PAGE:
The key can even recharge its own batteries whilst in the ignition lock, reducing the need to replace the battery (which cannot be done as the key is completely sealed for life). Thus one downside is that on an older vehicle the key will need replacing, if the battery does go down. But overall, a good result from Ford’s.

New Civic

In the days when I was partly responsible for new vehicle residual value setting, my premise was, and still is now, what is the first impression of a vehicle. Immediate reaction to the vehicle’s looks formed the first part of the process for setting RV’s.


My initial impression of the new Civic? It looks ok in ‘sporty trim’, which Manufacturers always use for their launch shots, but in ‘cooking model’ form it will look a trifle awkward.

It does look a whole lot better than its predecessor, but the looks of the new car are certainly not going to be enough to produce any kind of class leader.

A new petrol engine line up is interesting, starting with a high boost 1.0 petrol version pumping out 129bhp; quite how such a small engine in a relatively big car will feel on the road remains to be seen. But good from a tax perspective.

I would expect residual values for this new model to be broadly in line with the previous incarnation; I would not see any increase though.

New Discovery Breaks Cover

After many months of speculation and ‘spy’ shots, the new Landrover Discovery has finally been revealed, in time for the Paris Motor Show.

landrover-discoveryNow, taking the same premise as that for the Civic, i.e. first impressions, the car no longer looks like a Discovery. It has lost the family resemblance, although a slightly asymmetric tailgate and a very small sloping roof line are nods to the past.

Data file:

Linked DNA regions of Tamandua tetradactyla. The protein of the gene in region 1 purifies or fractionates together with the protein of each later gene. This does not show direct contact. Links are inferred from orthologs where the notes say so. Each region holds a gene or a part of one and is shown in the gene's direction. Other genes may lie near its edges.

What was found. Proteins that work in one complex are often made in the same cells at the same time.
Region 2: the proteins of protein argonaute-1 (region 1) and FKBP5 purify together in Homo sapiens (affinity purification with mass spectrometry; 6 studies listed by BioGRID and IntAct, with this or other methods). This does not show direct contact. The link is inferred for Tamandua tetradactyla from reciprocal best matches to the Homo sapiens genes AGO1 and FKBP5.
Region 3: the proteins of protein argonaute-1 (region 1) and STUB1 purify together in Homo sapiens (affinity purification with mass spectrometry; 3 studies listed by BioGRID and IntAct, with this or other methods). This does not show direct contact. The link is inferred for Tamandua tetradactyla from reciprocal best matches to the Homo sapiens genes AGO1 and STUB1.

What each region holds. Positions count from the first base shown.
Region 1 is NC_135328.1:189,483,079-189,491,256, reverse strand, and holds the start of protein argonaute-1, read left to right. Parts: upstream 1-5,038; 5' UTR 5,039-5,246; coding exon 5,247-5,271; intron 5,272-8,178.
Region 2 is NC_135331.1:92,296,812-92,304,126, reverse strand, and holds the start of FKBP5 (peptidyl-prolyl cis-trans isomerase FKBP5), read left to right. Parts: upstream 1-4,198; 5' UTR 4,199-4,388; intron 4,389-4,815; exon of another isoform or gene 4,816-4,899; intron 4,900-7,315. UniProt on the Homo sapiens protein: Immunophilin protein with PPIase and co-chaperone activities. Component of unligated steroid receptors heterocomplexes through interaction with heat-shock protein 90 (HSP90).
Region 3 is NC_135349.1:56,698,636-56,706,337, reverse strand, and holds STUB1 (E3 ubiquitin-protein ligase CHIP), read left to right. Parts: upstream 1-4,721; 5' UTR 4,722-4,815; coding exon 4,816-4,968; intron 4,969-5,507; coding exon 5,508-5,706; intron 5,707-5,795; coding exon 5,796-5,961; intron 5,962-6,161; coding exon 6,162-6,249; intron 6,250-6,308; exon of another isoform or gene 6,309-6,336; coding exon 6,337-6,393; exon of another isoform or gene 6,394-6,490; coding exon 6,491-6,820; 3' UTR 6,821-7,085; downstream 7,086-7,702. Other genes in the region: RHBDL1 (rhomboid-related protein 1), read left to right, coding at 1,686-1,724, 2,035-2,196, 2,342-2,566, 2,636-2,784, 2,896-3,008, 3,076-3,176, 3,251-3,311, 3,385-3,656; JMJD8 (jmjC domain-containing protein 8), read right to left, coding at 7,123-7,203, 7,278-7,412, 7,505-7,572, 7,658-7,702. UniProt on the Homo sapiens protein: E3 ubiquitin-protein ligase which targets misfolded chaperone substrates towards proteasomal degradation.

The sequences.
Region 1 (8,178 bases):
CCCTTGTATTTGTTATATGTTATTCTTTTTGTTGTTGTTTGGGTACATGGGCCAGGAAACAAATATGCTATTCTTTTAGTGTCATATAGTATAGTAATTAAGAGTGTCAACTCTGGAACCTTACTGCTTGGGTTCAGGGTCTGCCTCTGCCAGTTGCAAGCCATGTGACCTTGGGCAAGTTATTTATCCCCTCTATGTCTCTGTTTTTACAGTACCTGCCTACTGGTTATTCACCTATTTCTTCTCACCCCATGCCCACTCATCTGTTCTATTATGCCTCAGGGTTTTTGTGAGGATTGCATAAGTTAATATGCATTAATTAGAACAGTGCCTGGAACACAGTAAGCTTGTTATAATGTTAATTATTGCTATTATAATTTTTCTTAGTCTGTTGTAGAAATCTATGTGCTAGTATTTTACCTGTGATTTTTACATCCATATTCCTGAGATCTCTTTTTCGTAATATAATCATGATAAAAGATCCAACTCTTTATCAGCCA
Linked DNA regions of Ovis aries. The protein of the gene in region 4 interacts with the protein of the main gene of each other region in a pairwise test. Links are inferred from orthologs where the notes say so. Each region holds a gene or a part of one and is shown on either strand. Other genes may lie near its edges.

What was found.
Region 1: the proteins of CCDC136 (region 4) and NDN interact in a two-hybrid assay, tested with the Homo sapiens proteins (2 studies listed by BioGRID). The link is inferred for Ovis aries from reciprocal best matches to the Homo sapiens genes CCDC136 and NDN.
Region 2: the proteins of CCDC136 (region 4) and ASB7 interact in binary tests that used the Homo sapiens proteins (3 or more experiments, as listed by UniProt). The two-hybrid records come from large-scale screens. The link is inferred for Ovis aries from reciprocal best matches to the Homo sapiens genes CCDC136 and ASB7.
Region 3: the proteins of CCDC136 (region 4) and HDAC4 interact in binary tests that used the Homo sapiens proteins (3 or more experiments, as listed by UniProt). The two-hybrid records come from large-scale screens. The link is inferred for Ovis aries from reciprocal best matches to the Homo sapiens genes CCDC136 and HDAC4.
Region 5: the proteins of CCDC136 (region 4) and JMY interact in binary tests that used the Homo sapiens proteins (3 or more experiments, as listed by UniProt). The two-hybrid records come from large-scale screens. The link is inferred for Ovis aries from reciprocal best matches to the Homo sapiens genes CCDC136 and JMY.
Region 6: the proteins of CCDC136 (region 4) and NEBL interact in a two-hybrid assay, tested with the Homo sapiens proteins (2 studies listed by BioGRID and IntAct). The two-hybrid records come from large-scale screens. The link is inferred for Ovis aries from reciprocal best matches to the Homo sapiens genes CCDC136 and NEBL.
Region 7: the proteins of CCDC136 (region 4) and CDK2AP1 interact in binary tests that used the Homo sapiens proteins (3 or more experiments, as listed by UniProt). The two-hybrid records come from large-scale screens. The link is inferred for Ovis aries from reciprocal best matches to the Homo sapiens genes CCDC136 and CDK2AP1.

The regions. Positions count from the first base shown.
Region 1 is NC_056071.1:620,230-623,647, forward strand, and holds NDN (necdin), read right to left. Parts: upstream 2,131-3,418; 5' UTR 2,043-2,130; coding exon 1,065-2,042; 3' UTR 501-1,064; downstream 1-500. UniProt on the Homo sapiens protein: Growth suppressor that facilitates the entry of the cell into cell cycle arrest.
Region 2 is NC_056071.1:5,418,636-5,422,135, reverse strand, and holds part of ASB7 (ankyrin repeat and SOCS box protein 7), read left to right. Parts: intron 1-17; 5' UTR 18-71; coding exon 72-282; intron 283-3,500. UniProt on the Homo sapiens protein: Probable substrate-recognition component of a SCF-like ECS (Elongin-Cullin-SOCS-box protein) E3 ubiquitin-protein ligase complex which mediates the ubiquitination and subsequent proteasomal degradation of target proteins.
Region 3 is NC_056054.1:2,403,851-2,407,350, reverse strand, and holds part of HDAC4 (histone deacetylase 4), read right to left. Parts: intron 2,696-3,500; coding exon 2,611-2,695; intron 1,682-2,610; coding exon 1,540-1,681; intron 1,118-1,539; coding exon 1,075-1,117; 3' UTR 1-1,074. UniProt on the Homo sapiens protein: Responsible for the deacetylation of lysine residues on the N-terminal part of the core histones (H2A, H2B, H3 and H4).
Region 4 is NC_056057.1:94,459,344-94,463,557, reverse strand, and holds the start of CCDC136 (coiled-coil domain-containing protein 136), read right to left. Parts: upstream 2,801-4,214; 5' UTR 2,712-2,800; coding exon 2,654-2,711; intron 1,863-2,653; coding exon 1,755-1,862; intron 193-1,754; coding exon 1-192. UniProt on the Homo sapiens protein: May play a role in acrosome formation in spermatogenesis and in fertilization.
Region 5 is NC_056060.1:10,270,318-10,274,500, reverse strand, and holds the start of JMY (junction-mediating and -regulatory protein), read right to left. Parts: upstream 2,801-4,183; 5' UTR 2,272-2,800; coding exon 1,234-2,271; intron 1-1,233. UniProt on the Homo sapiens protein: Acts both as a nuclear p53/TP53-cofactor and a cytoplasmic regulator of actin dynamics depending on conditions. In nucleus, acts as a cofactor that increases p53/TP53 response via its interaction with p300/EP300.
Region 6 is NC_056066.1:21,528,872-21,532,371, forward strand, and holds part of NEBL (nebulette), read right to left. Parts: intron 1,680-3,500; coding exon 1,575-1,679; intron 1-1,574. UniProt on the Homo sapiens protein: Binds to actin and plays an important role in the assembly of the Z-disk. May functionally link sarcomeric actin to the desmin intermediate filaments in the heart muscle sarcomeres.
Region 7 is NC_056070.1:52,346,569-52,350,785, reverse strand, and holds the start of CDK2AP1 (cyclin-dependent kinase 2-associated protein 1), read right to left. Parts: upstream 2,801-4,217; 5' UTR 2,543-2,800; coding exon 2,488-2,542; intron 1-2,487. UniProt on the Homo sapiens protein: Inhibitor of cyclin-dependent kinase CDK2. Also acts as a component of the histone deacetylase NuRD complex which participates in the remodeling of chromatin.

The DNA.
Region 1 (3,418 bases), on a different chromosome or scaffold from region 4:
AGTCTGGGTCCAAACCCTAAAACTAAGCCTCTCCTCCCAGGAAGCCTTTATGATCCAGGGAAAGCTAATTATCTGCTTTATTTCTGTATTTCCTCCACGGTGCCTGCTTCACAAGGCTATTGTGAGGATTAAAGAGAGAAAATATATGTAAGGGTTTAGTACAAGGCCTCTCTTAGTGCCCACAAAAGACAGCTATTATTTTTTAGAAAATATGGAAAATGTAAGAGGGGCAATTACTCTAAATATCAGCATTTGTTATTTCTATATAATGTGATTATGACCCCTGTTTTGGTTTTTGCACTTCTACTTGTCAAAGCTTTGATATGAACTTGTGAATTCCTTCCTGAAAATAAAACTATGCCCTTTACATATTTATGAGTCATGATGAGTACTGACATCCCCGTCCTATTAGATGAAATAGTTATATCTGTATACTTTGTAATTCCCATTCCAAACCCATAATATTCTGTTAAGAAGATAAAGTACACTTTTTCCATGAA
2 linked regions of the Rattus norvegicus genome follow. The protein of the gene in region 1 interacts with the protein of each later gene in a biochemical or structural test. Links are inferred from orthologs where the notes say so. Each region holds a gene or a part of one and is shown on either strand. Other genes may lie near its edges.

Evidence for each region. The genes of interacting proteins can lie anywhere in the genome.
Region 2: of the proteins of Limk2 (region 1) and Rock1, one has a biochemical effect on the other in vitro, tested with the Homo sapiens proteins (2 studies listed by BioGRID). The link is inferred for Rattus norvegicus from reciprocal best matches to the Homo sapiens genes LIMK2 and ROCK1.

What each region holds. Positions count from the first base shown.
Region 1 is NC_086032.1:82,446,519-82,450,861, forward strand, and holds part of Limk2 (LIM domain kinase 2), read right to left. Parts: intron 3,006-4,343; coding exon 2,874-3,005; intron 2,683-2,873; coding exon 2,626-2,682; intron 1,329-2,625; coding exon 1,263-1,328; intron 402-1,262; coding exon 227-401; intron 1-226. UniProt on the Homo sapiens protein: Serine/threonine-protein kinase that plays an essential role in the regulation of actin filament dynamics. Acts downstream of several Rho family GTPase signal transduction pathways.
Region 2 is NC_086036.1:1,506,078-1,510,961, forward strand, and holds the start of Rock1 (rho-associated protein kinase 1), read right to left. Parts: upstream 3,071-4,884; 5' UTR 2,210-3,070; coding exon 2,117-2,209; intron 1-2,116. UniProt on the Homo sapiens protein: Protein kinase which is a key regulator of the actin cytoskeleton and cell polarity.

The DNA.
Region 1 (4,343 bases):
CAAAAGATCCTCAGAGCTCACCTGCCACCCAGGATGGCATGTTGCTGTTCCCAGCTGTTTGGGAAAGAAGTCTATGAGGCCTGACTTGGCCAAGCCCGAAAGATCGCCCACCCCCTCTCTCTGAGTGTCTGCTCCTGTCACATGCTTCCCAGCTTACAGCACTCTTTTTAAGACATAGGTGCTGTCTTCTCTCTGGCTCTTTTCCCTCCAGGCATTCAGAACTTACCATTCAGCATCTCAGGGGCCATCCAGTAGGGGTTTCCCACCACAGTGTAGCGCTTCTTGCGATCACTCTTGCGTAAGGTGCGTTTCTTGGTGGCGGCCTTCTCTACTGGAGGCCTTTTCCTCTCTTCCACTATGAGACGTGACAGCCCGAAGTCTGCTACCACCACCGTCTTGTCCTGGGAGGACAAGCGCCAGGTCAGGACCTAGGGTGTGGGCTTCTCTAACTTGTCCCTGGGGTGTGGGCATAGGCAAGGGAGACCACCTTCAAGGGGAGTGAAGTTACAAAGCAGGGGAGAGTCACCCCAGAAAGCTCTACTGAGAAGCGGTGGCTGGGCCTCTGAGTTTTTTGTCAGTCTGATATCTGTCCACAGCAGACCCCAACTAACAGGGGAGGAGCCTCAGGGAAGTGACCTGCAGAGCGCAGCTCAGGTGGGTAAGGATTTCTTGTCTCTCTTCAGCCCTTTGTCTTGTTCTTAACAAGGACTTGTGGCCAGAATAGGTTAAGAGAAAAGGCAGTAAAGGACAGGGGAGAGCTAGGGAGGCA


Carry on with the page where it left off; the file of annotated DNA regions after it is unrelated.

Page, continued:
For me, the car has lost the Discovery DNA and is pretty much the same as any of the other Landrover models now. Size seems to be the only thing separating them these days and, in a line up on the forecourt from a head on perspective, it would be hard to name each car.

But that is where the similarity to the Civic ends; JLR will undoubtedly be extremely successful at marketing and selling this car, with a waiting list already gathering speed. It will be a huge success for them, with exports forming a large part of production. Residual values? That could prove interesting as the price of the car has moved up, compared to its predecessor, thus the RV’s would naturally move up with them. Certainly a honeymoon period will be there too, with early used examples commanding extremely strong prices. Quite where prices will be in 3 years’ time though is subject to some debate; as a family car it surely cannot command Range Rover-esq used prices?

New Nissan LV300

Not really a new van but, it is for Nissan! Clearly just a re-badged Renault Trafic, this new model to the Nissan range will achieve the same residual values as its Renault stablemate.

I would not see them any different especially as, the NV300 shares the same range of engines and payload weights as the Trafic.


Interestingly, we have seen some 5 year old Primastars sell at auction, where they have massively outperformed CAP; the word is that the Primastar represents something different for the forecourt, hence the premium being paid. But we would certainly not advocate applying any uplift to RV’s over the Trafic or Vivaro.